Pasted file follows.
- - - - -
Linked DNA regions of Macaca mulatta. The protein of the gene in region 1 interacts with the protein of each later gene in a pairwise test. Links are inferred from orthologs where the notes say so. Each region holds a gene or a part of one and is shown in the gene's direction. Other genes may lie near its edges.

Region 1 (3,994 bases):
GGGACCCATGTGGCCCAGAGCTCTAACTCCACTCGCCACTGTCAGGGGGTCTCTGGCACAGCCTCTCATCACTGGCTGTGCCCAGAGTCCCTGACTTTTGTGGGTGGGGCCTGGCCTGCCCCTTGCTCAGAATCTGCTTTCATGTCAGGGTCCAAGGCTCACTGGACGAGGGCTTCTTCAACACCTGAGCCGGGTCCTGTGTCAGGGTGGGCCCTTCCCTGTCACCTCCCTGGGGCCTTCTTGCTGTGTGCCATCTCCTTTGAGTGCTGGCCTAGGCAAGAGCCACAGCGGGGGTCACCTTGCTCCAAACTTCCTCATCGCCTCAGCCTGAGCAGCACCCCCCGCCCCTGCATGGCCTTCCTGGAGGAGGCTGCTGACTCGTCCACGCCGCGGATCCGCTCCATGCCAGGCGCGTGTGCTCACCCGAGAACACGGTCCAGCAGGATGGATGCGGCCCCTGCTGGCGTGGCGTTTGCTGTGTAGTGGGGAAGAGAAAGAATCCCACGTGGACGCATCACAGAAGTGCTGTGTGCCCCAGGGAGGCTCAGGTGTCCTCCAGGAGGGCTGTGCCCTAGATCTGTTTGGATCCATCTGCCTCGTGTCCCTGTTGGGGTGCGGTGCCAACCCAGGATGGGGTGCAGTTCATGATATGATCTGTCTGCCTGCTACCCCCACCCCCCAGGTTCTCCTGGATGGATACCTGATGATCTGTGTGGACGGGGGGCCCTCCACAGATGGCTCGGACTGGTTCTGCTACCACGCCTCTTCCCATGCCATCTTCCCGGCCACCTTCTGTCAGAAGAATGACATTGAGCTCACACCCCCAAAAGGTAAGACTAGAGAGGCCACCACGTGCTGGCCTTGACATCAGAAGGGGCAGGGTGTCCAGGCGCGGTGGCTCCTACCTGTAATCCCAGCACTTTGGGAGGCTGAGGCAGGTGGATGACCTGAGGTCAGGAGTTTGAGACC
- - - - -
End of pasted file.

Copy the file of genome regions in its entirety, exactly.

Linked DNA regions of Macaca mulatta. The protein of the gene in region 1 interacts with the protein of each later gene in a pairwise test. Links are inferred from orthologs where the notes say so. Each region holds a gene or a part of one and is shown in the gene's direction. Other genes may lie near its edges.

Region 1 (3,994 bases):
GGGACCCATGTGGCCCAGAGCTCTAACTCCACTCGCCACTGTCAGGGGGTCTCTGGCACAGCCTCTCATCACTGGCTGTGCCCAGAGTCCCTGACTTTTGTGGGTGGGGCCTGGCCTGCCCCTTGCTCAGAATCTGCTTTCATGTCAGGGTCCAAGGCTCACTGGACGAGGGCTTCTTCAACACCTGAGCCGGGTCCTGTGTCAGGGTGGGCCCTTCCCTGTCACCTCCCTGGGGCCTTCTTGCTGTGTGCCATCTCCTTTGAGTGCTGGCCTAGGCAAGAGCCACAGCGGGGGTCACCTTGCTCCAAACTTCCTCATCGCCTCAGCCTGAGCAGCACCCCCCGCCCCTGCATGGCCTTCCTGGAGGAGGCTGCTGACTCGTCCACGCCGCGGATCCGCTCCATGCCAGGCGCGTGTGCTCACCCGAGAACACGGTCCAGCAGGATGGATGCGGCCCCTGCTGGCGTGGCGTTTGCTGTGTAGTGGGGAAGAGAAAGAATCCCACGTGGACGCATCACAGAAGTGCTGTGTGCCCCAGGGAGGCTCAGGTGTCCTCCAGGAGGGCTGTGCCCTAGATCTGTTTGGATCCATCTGCCTCGTGTCCCTGTTGGGGTGCGGTGCCAACCCAGGATGGGGTGCAGTTCATGATATGATCTGTCTGCCTGCTACCCCCACCCCCCAGGTTCTCCTGGATGGATACCTGATGATCTGTGTGGACGGGGGGCCCTCCACAGATGGCTCGGACTGGTTCTGCTACCACGCCTCTTCCCATGCCATCTTCCCGGCCACCTTCTGTCAGAAGAATGACATTGAGCTCACACCCCCAAAAGGTAAGACTAGAGAGGCCACCACGTGCTGGCCTTGACATCAGAAGGGGCAGGGTGTCCAGGCGCGGTGGCTCCTACCTGTAATCCCAGCACTTTGGGAGGCTGAGGCAGGTGGATGACCTGAGGTCAGGAGTTTGAGACC